Let’s have a look at some notes out of Indians camp:
- While extension negotiations between the Indians and Corey Kluber have been friendly, Joel Sherman of the New York Post writes that it is a high-risk situation for both sides. For the team, the appeal of cost certainty (and, potentially, extended team control) is obvious, but guaranteeing money for the soon-to-be 29-year-old does have downside. And for Kluber, as agent B.B. Abbott notes, there is a balance to be struck between achieving fair value and locking up some security as an older pre-arb player. “If he considers this, he is doing it with his eyes wide open,” said Abbott. “He knows this will be the only time to sign this kind of multi-year deal.”
- The Indians have informed veteran pitchers Bruce Chen, Shaun Marcum, and Scott Downs that all three will not be on the Opening Day roster out of camp, Paul Hoynes of the Plain Dealer reports. All three are in camp on minor league deals. Of that group, only Downs is an Article XX(B) free agent, meaning that he will need to be offered a $100K retention bonus if the club wishes to retain his rights in the minors. Both Chen and Marcum have out clauses in their deals permitting them to return to the open market rather than going to Triple-A, Hoynes reports.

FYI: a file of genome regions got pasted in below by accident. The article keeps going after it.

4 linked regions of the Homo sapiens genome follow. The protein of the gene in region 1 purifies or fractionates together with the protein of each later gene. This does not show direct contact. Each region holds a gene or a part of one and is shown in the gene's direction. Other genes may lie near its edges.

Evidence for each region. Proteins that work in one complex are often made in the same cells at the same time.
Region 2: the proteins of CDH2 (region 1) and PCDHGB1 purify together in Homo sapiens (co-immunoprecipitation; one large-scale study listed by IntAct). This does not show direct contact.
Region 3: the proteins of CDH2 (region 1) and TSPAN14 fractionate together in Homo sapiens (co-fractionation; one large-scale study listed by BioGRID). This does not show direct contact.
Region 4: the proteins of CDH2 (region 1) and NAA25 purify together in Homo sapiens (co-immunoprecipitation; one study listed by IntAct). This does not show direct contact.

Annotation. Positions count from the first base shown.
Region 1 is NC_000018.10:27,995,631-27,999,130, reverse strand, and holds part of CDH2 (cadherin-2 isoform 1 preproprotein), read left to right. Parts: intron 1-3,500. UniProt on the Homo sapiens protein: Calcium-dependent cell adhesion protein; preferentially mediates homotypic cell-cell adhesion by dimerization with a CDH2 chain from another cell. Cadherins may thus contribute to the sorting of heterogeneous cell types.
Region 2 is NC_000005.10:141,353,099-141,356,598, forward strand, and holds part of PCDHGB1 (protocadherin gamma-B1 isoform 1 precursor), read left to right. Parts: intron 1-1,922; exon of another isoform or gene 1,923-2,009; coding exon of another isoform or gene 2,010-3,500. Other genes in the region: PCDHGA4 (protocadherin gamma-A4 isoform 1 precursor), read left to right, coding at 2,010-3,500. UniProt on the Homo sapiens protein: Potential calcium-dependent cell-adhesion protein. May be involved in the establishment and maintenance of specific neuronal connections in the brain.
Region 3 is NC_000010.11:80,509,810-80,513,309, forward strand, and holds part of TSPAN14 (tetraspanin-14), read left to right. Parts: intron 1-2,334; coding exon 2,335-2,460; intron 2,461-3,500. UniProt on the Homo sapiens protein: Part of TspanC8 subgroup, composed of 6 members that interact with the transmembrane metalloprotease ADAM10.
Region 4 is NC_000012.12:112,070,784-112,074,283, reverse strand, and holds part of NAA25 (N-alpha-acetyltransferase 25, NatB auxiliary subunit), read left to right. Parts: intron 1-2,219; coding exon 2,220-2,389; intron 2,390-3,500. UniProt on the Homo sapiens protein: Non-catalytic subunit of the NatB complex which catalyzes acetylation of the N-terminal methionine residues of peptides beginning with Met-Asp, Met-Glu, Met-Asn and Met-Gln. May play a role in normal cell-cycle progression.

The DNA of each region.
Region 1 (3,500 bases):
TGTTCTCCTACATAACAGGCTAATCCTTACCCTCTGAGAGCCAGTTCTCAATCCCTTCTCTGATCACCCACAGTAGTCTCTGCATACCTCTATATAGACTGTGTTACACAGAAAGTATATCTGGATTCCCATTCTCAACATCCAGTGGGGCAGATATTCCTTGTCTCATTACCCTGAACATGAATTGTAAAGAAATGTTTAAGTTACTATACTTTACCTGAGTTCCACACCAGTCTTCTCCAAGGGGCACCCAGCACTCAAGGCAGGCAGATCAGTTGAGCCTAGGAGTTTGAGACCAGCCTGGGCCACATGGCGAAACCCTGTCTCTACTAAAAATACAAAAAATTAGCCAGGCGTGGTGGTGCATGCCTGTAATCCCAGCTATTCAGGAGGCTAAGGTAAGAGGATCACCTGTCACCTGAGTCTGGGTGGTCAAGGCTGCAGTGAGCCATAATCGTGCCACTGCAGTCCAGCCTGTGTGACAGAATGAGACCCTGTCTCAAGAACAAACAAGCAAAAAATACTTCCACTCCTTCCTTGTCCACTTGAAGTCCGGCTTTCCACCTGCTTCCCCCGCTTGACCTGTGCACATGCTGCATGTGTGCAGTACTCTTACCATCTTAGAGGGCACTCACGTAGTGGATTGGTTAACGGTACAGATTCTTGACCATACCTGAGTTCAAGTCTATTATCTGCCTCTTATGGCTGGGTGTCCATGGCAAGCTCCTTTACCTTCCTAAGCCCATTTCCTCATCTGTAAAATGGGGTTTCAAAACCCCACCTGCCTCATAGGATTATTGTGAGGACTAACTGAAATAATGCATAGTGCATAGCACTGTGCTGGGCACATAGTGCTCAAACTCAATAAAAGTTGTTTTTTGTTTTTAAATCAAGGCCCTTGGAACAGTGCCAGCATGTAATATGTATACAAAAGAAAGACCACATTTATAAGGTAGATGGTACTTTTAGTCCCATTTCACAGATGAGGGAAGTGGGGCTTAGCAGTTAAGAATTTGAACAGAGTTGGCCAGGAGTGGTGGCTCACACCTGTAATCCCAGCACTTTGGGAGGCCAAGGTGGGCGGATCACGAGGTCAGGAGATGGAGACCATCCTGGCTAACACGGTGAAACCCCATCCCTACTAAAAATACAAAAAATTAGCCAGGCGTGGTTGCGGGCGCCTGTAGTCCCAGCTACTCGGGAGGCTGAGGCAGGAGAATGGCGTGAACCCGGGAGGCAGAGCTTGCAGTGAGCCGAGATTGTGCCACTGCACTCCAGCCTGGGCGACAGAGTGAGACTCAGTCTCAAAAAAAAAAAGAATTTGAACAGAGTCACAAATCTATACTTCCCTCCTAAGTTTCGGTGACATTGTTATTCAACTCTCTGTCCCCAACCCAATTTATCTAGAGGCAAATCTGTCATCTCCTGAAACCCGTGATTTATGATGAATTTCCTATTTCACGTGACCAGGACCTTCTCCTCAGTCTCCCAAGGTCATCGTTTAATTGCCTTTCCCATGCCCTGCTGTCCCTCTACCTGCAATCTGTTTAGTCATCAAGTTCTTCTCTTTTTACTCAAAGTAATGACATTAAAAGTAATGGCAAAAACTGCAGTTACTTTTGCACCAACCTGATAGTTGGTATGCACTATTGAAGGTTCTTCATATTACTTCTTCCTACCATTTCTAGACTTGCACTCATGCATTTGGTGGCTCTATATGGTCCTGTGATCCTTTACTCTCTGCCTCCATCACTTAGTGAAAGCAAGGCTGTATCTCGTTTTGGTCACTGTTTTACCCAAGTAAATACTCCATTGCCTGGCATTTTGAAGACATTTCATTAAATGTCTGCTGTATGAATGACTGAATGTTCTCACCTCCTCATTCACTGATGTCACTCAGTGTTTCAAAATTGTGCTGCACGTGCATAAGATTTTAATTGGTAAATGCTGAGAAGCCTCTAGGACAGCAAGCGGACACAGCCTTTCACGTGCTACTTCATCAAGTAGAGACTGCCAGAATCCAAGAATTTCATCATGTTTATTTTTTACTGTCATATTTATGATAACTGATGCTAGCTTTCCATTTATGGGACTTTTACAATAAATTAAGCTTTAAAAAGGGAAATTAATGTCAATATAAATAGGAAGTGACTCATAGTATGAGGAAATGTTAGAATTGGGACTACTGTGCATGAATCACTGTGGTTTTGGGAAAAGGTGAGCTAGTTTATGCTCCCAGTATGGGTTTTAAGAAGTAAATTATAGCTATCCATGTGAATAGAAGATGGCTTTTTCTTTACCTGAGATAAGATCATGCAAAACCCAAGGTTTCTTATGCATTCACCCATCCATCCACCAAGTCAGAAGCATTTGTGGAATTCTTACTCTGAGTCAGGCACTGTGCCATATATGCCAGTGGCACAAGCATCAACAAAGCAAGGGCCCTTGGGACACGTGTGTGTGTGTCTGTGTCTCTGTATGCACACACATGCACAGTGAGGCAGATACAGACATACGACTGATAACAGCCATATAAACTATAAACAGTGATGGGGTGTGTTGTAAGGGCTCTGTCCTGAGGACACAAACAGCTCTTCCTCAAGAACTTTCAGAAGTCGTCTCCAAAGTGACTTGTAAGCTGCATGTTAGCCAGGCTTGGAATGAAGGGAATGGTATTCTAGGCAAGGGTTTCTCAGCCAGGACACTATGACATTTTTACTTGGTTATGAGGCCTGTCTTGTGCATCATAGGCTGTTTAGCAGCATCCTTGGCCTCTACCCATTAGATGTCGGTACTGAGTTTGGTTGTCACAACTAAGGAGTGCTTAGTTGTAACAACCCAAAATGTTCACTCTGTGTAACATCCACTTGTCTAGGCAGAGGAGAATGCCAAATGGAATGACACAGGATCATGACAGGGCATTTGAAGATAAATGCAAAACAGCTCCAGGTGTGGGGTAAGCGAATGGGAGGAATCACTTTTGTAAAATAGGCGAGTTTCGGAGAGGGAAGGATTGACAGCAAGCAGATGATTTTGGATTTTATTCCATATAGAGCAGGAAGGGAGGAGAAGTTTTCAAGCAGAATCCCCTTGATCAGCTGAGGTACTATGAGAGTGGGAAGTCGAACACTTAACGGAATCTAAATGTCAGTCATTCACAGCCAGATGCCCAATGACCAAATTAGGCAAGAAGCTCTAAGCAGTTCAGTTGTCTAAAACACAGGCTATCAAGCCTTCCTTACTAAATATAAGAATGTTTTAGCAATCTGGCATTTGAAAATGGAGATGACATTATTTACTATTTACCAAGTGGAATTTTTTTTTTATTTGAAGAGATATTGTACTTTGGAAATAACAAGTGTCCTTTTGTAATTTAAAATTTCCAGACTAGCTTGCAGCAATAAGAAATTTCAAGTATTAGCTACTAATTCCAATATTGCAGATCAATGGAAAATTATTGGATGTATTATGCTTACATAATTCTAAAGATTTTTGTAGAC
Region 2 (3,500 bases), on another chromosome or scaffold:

- Another player still battling for a roster spot, outfielder/first baseman Jerry Sands, helped his cause with a mammoth home run yesterday, as Hoynes reports. While the quality production out of his right-handed bat this spring has increased his appeal to Cleveland, Sands is still not far removed from surgery on his tendon sheath and can be controlled through an assignment in the minors to start the year. “I don’t know if Sands fits yet,” said Indians manager Terry Francona. “But you have to believe that a guy that can do what he does at some point is going to help us. Is it opening day, we don’t know yet. But we’re glad he’s here.”
Here are today’s minor moves from around the league…